Wednesday, July 29, 2009

Grocery Pricing.

I've complained about the cost of grocery shopping here before (plenty of times actually), but I constantly hear people saying they don't notice much of a difference or "it isn't THAT expensive" but with spending over a hundred bucks a week on supplies for homemade meals for 2 and a half people, I decided I should actually figure it out. And guess what I found out? Holy freaking crap is it WAY more expensive than shopping at home.

Now, I will admit, back home, I shopped at Winco, which is a "bulk" type store where you can get most things out of bulk bins and you fill your little begs yourself (like you would with produce anywhere else) but they have everything the huge stores have, just much cheaper. So to go off of their prices wouldn't be a true representation of the price difference because I saved money by going there. So I got online and priced the items through Albertson's. They're pretty middle-of-the-road when it comes to prices and so is Lulu Hypermarket, where we shop here.

So, here are the findings. These are the prices we've paid in the past three weeks (I've converted from metric when necessary and priced in American currency):

Boneless, skinless chicken breasts (per pound): Lulu's: $ 2.99 Albertson's: $1.99
Gallon of fat-free Milk: Lulu's: $5.45 Albertson's: $1.99
1 Pound ground beef: Lulu's: $6.74 Albertson's: 3.99
1 head Iceberg lettuce: Lulu's: $2.82 Albertson's: $0.99
6 oz. fresh blackberries: Lulu's: $6.81 Albertson's: $2.50
1 box Multigrain Cheerios: Lulu's: $6.53 Albertson's: $1.67
Jumbo pack Pampers size 4: Lulu's: $12.80 Albertson's: $9.99
Men's Stick Deodorant (Gillette): Lulu's: $8.28 Albertson's: $2.50

Total: Lulu's: $49.43 Albertson's: $25.62

That's a difference of $23.81! And this is just for a few specific items. No wonder our freaking grocery cart is always barely half-full, yet is two or three times what I EVER paid in the States. And back then I was constantly buying pre-packaged easy-to-make (read: pricier!) products. Since we've moved here, I now cook dinner every week night and we all eat cereal for breakfast and sandwiches or leftovers for lunches. There should be no WAY we could spend as much as we do on food.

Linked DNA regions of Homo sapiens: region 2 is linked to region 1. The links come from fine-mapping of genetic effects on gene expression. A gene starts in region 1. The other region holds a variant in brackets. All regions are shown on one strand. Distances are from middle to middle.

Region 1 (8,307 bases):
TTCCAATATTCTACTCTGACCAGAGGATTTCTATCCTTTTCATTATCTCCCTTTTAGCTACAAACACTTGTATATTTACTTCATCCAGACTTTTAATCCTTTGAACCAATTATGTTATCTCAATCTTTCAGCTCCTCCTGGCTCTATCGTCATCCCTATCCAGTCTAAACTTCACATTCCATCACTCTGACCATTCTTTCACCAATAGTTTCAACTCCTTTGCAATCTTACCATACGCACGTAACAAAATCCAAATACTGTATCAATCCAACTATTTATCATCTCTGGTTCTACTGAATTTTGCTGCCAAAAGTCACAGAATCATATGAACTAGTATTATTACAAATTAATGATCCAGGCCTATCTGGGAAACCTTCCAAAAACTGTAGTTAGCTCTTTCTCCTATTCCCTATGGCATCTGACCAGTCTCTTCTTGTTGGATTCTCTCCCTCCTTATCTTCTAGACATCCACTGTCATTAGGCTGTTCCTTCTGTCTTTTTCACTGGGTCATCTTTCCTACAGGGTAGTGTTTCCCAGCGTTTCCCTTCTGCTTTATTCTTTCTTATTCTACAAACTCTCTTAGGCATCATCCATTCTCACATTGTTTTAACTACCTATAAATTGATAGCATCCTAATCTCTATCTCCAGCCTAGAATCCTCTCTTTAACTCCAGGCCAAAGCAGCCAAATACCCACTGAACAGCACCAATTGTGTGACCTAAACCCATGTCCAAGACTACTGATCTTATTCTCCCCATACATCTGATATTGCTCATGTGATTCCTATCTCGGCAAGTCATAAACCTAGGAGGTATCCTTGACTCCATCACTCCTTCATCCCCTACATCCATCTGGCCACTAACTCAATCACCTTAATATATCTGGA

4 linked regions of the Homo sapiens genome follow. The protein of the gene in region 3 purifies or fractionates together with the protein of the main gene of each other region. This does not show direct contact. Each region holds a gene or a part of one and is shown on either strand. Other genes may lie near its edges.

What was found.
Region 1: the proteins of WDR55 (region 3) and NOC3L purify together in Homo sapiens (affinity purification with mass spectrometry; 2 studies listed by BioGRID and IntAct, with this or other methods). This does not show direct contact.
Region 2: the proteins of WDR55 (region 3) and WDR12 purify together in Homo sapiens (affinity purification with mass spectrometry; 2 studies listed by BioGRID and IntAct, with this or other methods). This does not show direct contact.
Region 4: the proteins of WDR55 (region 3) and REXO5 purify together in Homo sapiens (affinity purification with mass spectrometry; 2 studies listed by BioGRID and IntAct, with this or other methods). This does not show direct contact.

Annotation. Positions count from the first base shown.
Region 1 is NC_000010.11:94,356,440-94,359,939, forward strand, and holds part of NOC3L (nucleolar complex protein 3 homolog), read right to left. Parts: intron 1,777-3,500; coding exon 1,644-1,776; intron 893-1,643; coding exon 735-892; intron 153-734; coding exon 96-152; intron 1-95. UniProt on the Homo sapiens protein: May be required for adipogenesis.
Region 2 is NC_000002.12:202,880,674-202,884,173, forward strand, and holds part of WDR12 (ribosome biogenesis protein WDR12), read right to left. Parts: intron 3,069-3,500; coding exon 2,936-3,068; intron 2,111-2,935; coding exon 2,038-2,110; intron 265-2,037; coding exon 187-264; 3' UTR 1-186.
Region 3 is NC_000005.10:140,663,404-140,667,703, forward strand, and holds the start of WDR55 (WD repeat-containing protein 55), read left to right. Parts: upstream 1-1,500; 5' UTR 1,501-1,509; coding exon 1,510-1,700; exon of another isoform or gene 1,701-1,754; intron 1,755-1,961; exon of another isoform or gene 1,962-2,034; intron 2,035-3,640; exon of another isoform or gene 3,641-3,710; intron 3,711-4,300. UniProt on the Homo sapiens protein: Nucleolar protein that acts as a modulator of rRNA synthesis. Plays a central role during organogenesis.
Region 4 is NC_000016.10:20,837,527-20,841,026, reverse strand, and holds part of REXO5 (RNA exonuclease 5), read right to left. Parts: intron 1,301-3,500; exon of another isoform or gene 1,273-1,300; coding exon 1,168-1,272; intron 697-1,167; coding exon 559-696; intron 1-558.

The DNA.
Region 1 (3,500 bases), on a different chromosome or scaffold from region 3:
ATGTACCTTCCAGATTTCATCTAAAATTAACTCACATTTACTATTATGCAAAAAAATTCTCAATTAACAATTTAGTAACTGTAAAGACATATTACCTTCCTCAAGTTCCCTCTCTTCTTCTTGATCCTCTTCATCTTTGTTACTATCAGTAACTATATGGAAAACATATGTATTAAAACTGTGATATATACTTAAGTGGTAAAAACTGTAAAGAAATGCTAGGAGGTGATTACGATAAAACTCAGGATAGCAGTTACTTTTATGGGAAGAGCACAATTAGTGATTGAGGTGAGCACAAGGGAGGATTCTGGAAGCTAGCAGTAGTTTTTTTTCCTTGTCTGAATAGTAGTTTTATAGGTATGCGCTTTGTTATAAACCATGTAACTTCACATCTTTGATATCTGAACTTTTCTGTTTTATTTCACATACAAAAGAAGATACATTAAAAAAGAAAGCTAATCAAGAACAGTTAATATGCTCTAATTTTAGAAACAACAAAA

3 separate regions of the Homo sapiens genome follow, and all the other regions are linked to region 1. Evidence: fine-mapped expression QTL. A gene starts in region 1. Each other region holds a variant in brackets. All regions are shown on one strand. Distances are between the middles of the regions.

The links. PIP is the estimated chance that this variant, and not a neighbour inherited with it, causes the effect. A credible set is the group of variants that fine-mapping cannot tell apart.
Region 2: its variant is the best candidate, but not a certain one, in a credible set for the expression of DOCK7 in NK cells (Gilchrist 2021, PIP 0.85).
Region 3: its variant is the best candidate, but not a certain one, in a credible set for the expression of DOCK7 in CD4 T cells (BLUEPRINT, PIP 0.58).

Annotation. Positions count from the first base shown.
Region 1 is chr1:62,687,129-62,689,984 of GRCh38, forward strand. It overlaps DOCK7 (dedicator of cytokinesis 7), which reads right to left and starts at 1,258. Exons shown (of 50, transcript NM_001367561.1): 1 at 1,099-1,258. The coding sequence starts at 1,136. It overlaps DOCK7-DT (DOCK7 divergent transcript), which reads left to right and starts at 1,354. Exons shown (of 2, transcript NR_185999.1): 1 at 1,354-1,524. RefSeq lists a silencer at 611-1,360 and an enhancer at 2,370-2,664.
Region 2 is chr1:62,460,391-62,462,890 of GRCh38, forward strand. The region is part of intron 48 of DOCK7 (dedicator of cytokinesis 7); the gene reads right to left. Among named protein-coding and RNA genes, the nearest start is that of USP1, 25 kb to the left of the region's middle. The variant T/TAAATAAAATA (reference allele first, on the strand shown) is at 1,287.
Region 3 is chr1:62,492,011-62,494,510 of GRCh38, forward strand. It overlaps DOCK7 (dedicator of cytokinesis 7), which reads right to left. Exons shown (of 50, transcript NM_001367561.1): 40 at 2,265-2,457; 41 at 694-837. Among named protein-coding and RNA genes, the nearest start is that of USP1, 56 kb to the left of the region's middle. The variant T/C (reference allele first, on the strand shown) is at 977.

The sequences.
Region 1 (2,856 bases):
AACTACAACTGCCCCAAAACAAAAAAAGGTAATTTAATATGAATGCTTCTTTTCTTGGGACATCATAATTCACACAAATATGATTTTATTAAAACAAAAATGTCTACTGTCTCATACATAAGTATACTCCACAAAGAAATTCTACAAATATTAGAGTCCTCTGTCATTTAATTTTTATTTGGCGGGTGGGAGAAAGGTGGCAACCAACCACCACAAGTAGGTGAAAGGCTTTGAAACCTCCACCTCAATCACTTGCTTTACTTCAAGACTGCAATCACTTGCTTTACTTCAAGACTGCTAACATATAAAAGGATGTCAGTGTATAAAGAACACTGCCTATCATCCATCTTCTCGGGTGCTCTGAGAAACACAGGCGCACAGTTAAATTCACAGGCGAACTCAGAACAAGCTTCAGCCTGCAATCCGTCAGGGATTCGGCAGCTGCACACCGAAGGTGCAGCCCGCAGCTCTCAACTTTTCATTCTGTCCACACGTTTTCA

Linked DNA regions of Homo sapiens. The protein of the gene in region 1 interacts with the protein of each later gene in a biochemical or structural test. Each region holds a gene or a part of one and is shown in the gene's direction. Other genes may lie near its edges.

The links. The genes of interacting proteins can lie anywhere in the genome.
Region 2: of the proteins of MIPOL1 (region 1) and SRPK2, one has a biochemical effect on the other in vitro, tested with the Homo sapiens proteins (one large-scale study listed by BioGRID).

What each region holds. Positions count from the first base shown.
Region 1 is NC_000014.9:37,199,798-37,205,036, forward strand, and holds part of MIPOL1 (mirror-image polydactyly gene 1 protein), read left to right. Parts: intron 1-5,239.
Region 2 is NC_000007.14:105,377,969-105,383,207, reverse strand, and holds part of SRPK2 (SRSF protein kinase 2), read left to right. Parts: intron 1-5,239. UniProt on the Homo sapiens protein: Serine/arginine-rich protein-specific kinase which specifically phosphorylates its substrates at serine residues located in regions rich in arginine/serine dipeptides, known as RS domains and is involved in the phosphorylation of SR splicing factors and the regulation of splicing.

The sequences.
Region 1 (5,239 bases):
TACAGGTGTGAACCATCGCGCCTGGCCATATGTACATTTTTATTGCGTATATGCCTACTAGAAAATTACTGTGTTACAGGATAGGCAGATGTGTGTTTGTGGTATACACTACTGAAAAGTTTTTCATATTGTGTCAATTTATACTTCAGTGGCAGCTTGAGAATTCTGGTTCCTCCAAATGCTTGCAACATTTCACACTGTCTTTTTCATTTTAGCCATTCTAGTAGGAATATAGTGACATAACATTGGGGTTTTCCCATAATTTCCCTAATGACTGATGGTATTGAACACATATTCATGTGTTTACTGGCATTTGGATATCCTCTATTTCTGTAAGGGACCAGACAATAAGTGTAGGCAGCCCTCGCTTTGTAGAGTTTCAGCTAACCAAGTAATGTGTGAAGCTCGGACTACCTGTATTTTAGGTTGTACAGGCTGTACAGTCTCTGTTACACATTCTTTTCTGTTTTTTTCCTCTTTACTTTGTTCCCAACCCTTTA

Anyway, at least I feel better knowing we aren't actually EATING double, just paying double. Heh.


  1. Oh man, that's insane!! I mean, good that you're not actually eating twice as much of course, haha. But insane that prices are that much more inflated. I even get aggravated here sometimes when I try to buy healthier things. I love cooking with ground beef, but I like the 96% lean beef, which is $6.99/lb here, and only one store offers it. Throw some produce in there, another lean meat, and some breakfast items, and you've got one hefty grocery bill for one person and a fiance. Still isn't as inflated as what you posted though - that's crazy. I bet you'll be glad to be back at your normal stores when you come home. Do you ever think about the health aspect though? It sounds like you're cooking more homemade things now, vs. before when you mentioned you were buying more prepackaged things, which do tend to be pricier but sometimes not as good for you. Do you think you'll go back to those, or keep cooking homemade once you're home? I know I love my homemade things, but some days I just don't feel like making the effort, haha.